It looks like another one of this countries outdated services is on its deathbed. According to a recent story on Yahoo, many states are allowing the phone companies to stop printing the white pages! The white pages are what hold all of the residential listings.
In the past month alone, New York, Florida and Pennsylvania approved Verizon Communications Inc.’s request to quit distributing residential white pages. Residents in Virginia have until Nov. 19 to provide comments on a similar request pending with state regulators.
Since searching for people on the Internet has become so easy, there isn’t much of a need for a listing to be printed out and delivered to tens of millions of homes! Not only can you find many phone numbers and addresses online, but you can also find their Linked-in, Facebook, Twitter, MySpace, and other social network pages!
Seriously, who still reaches for the white pages when you want to find someone’s phone number? The article also contained this cute quote:
“Anybody who doesn’t have access to some kind of online way to look things up now is probably too old to be able to read the print in the white pages anyway,” joked Robert Thompson, a pop culture professor at Syracuse University.
Can you imagine how much the paper, ink, binding, and delivery of these books must cost? Not producing the books at all is definitely the most direct way of cutting printing costs! Not to mention the amount of trees that are cut down each year to produce millions of books [learn how to be environmentally friendly]!
I’m sure that there are still people who get a little nostalgic when they get their new phone book, but they’ll get over it! According to the article, “The first telephone directory was issued in February 1878 — a single page that covered 50 customers in New Haven, Conn.”
There are three things that severely impacted the relevancy of the white pages.
First, as mentioned above, most people run to the Internet (either on their computer or phone) when they want to search for something.
Second, many people are exclusively using cell phones – which usually aren’t a part of the residential listings.
The number of traditional land lines has been declining for the better part of the decade, and now are being disconnected at a rate of nearly 10 percent each year, according to company financial reports. And a survey conducted for SuperMedia Inc. by Gallup shows that between 2005 and 2008, the percentage of households relying on stand-alone residential white pages fell from 25 percent to 11 percent.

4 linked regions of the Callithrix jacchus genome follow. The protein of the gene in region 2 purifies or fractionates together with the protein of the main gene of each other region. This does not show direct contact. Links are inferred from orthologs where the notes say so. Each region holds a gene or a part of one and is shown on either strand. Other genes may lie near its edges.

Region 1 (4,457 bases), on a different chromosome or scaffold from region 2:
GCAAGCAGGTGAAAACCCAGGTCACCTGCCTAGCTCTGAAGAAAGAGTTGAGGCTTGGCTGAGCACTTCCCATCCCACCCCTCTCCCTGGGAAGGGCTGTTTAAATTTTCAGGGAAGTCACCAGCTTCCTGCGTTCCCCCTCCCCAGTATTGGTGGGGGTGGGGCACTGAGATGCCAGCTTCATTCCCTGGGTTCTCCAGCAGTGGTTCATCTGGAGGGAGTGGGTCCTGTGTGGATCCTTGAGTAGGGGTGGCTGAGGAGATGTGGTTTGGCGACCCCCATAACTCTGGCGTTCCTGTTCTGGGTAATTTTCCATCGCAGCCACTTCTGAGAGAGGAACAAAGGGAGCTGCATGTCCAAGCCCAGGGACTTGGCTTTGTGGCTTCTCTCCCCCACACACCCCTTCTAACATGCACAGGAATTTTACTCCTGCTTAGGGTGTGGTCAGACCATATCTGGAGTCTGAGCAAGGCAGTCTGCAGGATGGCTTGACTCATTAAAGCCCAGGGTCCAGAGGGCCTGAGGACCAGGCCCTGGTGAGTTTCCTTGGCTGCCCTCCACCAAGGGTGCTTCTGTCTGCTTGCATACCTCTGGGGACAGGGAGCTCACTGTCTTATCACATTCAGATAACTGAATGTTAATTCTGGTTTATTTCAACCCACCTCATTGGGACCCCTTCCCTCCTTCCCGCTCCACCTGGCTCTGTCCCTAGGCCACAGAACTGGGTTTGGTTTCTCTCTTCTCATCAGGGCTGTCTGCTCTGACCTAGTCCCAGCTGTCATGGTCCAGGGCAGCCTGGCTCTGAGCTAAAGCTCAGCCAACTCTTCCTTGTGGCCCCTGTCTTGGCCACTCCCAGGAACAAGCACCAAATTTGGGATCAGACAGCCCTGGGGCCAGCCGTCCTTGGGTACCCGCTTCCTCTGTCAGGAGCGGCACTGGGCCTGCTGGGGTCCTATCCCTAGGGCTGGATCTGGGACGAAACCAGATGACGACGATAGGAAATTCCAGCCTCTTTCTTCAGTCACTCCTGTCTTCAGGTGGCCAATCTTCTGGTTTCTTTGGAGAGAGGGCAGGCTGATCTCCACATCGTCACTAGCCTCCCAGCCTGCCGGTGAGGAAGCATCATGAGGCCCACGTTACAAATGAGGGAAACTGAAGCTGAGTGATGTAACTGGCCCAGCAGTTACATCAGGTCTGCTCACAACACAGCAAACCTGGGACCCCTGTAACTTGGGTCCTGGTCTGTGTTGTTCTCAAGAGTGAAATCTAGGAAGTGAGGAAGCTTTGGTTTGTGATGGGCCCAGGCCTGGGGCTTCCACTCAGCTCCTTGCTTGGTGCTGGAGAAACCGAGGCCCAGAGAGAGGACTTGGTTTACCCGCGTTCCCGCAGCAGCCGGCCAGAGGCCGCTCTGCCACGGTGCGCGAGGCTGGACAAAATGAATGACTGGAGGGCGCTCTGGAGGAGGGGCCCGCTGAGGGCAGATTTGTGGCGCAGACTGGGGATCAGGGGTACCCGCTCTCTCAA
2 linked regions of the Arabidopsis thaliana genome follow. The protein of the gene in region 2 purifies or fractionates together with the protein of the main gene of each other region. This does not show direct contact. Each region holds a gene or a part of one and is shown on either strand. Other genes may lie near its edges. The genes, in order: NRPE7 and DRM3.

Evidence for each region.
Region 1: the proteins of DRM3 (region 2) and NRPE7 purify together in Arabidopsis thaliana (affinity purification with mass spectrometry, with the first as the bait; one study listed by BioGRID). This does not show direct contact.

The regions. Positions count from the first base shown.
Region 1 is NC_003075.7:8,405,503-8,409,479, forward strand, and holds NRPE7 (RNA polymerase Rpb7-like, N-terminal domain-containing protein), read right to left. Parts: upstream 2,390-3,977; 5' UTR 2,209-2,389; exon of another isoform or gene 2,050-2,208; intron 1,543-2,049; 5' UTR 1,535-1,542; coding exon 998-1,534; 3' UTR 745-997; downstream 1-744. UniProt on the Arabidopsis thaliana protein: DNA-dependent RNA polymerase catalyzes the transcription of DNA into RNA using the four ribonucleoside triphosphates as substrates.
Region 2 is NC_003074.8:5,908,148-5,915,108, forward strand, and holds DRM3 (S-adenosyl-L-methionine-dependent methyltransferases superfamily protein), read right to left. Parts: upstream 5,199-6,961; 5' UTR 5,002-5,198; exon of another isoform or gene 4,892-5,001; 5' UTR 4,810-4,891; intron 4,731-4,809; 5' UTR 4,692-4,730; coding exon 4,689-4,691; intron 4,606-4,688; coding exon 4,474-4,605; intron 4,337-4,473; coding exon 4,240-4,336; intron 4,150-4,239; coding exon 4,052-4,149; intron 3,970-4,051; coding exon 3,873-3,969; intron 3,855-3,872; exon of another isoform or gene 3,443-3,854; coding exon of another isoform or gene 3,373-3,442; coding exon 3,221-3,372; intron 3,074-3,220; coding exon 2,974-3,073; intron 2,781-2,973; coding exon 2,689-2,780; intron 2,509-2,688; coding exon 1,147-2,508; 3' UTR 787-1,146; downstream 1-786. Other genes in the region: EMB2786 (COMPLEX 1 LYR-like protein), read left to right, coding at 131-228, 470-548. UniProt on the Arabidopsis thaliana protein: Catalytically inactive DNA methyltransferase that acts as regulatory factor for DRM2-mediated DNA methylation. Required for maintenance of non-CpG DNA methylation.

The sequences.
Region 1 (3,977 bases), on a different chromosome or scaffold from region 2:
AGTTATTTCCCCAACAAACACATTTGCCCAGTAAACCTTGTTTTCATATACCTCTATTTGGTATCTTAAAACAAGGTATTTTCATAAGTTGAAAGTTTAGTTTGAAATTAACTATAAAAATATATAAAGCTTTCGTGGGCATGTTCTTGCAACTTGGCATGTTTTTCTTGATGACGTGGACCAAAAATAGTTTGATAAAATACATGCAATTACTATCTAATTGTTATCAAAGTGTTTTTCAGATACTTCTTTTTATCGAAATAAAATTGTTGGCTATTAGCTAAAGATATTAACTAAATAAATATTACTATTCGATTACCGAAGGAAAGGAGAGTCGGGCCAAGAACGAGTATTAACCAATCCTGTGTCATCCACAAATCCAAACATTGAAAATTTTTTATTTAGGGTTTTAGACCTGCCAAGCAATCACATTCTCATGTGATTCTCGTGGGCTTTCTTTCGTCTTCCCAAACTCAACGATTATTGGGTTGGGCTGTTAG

Lastly, most people store the numbers of their contacts in their cell phones, home phones (if they still have one), and computers. Much easier than relying on a 3.5lb book! This means that they have little reason to search for a number.
Keep in mind that this is only for the white pages:
Unlike the residential white pages, the business directories printed on yellow pages are doing fine, at least according to the Yellow Pages Association. The industry trade group claims more half the people in the U.S. still let their fingers do the walking every month, and that 550 million residential and business directories are still printed every year.
I’m really not sure why the yellow pages aren’t dying as well. If I want info about a local business, I just do a quick search online for them. If they don’t have a website, or at least a Facebook or Twitter page, then I will go to the online yellow pages.
So, since people don’t seem to be ready to let go of all outdated search methods, the yellow and blue (government listings) pages will still be printed.
For those who think they will be lost without the white pages, the directories will still be published on the Internet and can be provided on a CD as well.
There are a good number of states that this now applies to:
Since 2007, states that have granted permission to quit printing residential listings or that have requests pending include: Alabama, Delaware, Florida, Georgia, Indiana, Missouri, New Jersey, New York, North Carolina, Ohio, Oklahoma, Pennsylvania, Texas, Virginia and Wisconsin. New York-based Verizon’s plan is to seek regulatory approval in all 12 states where it operates land line telephone service. In total, the savings could top 17,000 tons of paper annually throughout Verizon’s service areas, the company said.
I can’t imagine too many people crying over this, but then again, I try very hard to embrace technology that will make us more efficient. Therefore, I can’t speak for all Americans, however:
According to filings with state regulators, AT&T said in places where it has been permitted to provide the white pages on demand, only about 2 percent of customers have requested a copy.
Do you still use your phone book?
How do you find a person’s number when you need it?
When is the last time you used a public pay phone?